Clearly, galaxies are discussed a lot around here as we spend our time studying them. There’s a lot of terminology that can be confusing at first. Of course, it becomes second nature after a while working with galaxies, so it’s hard to avoid using. This post is a basic introduction to galaxies and some of the common terminology – it’ll be a good reference for future posts that talk about specifics of galaxies.
The Hubble Tuning Fork
The Hubble tuning fork (pictured below) is the main method used for classifying galaxies. This sequence divides galaxies into two main types – spiral and elliptical – and then subdivides those further based on their appearance. Elliptical galaxies have smooth light profiles and, not surprisingly, are elliptical in shape. They are further classified by a number (0 to 7) that describes how elliptical they are: E0 galaxies appear circular and E7 are the most elongated. The differences in the shapes of various elliptical galaxies is mostly a result of viewing the galaxies in different alignments. Sometimes we see the end of an elliptical galaxy and it appears more circular; other times, we see the long side of the galaxy facing us. Spiral galaxies have a central bulge and spiral arms. The split in the tuning fork is the split between spirals and barred spiral galaxies, which have a bar connecting the bulge to the spiral arms. The classifications from Sa to Sc describe how prominent the bulge/spiral arms are. Sa galaxies have a dominant bulge and small, tightly wound spiral arms. Sc galaxies have a small, faint bulge and loose spiral arms. The S0 galaxy is a transition from elliptical to spiral. This galaxy type has a faint disk and massive bulge, but no spiral structure.
Early Type vs. Late Type
The terminology early and late type to describe galaxies is frequently used. Elliptical galaxies are early-type: they formed their stars early in the universe and have a remaining old (and red) stellar population. They’re often referred to as “red and dead”. Spiral galaxies are late-type: they have current star formation and have young stellar populations that include bright, blue stars. One way to remember the early- vs. late-type distinction is to think of the Hubble tuning fork as an evolutionary sequence. Originally, Hubble thought his classification of galaxies presented a life sequence of galaxies, from elliptical evolving to a tight spiral to a loose spiral. Now, we know this isn’t true (in fact, we believe spirals turn into ellipticals when processes stop star formation), but it is one of the origins of the ellipticals as “early” galaxies and the spirals as “late” galaxies.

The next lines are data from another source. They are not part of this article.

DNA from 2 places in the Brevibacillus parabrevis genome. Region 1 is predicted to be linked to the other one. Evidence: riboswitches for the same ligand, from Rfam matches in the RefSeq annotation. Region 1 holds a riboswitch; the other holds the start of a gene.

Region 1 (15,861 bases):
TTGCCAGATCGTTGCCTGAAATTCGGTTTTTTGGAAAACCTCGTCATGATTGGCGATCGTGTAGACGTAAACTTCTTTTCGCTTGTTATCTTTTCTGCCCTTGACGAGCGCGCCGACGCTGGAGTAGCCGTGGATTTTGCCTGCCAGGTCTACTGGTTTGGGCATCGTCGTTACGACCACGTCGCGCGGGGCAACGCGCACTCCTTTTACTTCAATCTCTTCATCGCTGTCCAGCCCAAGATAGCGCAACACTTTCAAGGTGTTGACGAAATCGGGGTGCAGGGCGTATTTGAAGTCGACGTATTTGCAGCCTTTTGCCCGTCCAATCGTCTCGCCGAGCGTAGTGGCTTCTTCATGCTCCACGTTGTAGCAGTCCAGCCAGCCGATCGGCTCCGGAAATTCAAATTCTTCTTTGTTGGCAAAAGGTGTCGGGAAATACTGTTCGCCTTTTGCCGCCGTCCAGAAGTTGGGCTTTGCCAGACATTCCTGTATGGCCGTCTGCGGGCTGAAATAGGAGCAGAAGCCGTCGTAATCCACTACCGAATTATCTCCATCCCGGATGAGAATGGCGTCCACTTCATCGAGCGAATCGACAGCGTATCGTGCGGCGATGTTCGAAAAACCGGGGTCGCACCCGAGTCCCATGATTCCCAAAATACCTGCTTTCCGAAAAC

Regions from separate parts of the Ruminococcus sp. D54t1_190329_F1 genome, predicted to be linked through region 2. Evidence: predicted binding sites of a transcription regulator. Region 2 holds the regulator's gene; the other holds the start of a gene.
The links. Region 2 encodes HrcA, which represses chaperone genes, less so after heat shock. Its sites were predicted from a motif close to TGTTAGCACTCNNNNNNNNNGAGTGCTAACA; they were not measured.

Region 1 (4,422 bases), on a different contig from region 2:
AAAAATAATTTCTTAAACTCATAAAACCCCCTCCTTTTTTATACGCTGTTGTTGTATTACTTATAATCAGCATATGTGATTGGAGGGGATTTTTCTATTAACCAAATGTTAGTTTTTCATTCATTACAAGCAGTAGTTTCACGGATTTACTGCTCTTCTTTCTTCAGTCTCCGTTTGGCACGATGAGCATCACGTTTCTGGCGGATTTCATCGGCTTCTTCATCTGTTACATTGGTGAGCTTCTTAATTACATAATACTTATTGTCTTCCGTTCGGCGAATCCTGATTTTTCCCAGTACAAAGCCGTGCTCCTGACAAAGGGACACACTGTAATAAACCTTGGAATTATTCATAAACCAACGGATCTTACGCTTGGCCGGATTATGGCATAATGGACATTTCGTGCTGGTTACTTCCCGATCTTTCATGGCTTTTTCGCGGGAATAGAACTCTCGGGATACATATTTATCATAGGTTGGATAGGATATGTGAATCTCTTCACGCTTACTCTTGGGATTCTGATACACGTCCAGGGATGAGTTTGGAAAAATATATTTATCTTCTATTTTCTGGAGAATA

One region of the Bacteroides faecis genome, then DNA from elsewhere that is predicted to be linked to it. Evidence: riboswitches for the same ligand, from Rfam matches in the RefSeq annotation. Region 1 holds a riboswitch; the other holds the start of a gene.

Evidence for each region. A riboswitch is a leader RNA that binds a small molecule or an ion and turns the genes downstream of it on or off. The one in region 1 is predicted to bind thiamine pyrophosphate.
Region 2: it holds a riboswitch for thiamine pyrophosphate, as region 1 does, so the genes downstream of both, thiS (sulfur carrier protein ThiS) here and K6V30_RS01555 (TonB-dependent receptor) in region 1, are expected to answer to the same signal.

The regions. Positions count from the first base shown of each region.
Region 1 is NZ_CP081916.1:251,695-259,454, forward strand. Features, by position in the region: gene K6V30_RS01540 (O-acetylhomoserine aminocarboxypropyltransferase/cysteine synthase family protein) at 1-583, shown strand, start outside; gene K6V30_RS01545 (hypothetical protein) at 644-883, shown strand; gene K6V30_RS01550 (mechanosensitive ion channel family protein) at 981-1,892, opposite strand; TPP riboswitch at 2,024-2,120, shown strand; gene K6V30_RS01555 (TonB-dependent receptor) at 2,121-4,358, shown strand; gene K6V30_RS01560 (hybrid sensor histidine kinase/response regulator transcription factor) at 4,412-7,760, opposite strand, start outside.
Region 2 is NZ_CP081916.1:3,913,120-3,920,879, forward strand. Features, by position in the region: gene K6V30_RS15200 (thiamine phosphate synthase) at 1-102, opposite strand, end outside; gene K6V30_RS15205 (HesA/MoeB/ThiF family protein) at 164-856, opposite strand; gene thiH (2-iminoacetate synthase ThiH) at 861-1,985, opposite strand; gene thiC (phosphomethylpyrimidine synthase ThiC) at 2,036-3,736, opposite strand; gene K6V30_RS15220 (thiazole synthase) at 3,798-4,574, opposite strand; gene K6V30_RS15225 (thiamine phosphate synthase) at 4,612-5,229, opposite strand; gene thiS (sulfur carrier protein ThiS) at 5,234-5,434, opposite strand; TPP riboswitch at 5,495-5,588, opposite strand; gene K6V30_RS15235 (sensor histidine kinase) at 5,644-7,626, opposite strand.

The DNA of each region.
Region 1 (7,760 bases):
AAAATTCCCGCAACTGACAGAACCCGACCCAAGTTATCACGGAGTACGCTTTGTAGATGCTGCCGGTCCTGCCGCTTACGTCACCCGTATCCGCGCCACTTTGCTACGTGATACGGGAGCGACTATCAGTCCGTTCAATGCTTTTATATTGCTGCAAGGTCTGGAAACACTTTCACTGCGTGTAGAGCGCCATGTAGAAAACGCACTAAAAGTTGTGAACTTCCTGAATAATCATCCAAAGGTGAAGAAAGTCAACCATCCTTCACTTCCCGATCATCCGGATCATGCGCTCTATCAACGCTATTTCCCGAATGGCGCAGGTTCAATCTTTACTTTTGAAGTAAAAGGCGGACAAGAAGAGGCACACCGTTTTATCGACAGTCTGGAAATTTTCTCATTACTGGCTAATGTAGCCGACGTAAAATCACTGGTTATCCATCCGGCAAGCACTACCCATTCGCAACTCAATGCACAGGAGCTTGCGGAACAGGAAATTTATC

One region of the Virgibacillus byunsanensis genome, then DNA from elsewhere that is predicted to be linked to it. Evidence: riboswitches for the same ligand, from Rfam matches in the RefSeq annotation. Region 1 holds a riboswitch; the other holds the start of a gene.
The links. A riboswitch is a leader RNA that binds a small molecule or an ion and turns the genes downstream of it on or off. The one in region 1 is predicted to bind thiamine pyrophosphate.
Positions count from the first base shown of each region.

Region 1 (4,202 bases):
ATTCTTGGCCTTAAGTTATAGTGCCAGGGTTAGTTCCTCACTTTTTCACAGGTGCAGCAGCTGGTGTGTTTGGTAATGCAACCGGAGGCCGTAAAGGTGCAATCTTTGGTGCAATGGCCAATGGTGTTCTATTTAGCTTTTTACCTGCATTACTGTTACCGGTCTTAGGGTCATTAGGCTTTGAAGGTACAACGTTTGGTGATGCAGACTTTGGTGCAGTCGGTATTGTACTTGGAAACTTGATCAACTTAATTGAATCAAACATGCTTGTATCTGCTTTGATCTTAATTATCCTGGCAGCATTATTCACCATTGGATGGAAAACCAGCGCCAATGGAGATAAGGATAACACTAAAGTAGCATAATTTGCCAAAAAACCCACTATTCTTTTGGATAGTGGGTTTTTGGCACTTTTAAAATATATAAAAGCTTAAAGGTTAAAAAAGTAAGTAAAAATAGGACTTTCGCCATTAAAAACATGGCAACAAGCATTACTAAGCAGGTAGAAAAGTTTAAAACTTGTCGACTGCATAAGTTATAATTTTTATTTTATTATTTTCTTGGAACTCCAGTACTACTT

To make things more confusing, the classifications of early- and late-type can also be applied within the spiral galaxy category. S0 and Sa galaxies can be referred to as early-type spirals. This is because they have a strong bulge component, which contains old, red stars like elliptical galaxies. Sc galaxies are dominated by the spiral disk, which is full of young, blue stars, so they are late-type spirals.
In terms of ALFALFA, one of the important distinctions between a late- and early-type galaxy is gas content. Late-type galaxies have lots of neutral hydrogen gas that serves a reservoir for the ongoing star formation. Early-type galaxies have little to no gas, so they have no material out of which to form stars.
There are two other main classes of galaxies not shown on the tuning fork above: irregulars and dwarfs. Irregular galaxies are exactly what they sound like – irregular in shape. Typically, these galaxies are the results of interactions and mergers that we happen to be seeing while they are still disturbed. Dwarf galaxies are galaxies that are much less massive and bright than the spirals and ellipticals and are often found as satellites around the larger galaxies. The dwarf galaxies follow a similar scheme to the larger galaxies. There are dwarf elliptical (dE) galaxies which have old, red stellar populations. Dwarf irregular (dI) galaxies are late-type dwarf galaxies: they are gas rich and have ongoing star formation.